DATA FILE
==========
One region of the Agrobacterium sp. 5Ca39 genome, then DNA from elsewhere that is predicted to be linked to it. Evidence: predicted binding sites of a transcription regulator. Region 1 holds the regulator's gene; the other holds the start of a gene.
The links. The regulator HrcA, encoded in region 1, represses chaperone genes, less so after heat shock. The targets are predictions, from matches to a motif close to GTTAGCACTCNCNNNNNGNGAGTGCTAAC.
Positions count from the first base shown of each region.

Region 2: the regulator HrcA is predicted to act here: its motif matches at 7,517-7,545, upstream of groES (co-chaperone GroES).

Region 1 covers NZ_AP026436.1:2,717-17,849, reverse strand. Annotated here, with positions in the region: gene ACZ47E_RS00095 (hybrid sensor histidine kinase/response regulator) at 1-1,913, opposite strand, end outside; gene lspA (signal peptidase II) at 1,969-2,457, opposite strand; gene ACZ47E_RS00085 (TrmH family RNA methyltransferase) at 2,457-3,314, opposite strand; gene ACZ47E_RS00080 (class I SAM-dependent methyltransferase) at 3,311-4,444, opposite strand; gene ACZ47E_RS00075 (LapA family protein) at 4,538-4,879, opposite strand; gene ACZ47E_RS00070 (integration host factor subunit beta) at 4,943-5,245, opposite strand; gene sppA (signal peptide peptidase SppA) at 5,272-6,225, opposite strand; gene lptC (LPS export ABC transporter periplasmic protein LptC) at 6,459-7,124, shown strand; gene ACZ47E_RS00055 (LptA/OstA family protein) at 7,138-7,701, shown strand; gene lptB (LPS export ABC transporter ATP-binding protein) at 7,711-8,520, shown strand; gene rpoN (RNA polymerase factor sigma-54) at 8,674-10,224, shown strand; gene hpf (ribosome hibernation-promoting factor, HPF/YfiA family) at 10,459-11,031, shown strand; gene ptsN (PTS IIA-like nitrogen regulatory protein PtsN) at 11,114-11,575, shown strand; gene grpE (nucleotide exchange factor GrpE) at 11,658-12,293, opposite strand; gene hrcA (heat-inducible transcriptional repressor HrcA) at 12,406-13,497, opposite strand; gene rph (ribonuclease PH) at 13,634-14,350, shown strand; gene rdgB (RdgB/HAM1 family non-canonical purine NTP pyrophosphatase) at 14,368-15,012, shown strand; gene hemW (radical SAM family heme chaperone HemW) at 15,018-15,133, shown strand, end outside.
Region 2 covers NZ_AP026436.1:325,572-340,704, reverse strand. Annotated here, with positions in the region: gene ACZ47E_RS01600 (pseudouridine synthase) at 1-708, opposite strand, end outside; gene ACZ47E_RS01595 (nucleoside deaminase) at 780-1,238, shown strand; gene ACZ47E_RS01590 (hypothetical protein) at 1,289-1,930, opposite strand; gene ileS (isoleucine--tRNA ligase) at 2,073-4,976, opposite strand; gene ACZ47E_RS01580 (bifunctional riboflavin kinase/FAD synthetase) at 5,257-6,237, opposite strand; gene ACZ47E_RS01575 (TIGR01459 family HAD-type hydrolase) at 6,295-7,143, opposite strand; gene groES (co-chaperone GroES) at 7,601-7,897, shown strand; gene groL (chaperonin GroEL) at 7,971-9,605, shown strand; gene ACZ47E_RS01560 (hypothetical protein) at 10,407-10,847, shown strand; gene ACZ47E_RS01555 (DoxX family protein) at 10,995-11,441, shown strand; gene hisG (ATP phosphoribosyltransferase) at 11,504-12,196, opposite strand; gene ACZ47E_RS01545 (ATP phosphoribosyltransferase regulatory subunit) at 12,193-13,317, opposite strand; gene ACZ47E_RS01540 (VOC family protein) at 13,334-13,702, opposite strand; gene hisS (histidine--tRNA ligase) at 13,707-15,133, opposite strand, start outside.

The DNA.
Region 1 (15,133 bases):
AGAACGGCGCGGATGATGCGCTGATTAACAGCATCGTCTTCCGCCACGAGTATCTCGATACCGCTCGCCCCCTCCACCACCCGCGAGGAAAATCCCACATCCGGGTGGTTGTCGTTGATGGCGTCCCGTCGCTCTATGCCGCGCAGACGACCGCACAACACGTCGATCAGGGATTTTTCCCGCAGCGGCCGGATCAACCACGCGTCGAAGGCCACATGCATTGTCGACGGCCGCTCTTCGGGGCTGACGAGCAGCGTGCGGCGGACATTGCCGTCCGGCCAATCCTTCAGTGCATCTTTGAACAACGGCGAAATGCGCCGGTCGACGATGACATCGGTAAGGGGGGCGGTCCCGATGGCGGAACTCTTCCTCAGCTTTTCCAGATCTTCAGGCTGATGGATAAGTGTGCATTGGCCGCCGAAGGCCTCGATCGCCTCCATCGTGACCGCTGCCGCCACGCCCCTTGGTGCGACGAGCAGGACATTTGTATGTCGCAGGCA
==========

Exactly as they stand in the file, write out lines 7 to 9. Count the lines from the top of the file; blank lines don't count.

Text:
The DNA.
Region 1 (15,133 bases):
AGAACGGCGCGGATGATGCGCTGATTAACAGCATCGTCTTCCGCCACGAGTATCTCGATACCGCTCGCCCCCTCCACCACCCGCGAGGAAAATCCCACATCCGGGTGGTTGTCGTTGATGGCGTCCCGTCGCTCTATGCCGCGCAGACGACCGCACAACACGTCGATCAGGGATTTTTCCCGCAGCGGCCGGATCAACCACGCGTCGAAGGCCACATGCATTGTCGACGGCCGCTCTTCGGGGCTGACGAGCAGCGTGCGGCGGACATTGCCGTCCGGCCAATCCTTCAGTGCATCTTTGAACAACGGCGAAATGCGCCGGTCGACGATGACATCGGTAAGGGGGGCGGTCCCGATGGCGGAACTCTTCCTCAGCTTTTCCAGATCTTCAGGCTGATGGATAAGTGTGCATTGGCCGCCGAAGGCCTCGATCGCCTCCATCGTGACCGCTGCCGCCACGCCCCTTGGTGCGACGAGCAGGACATTTGTATGTCGCAGGCA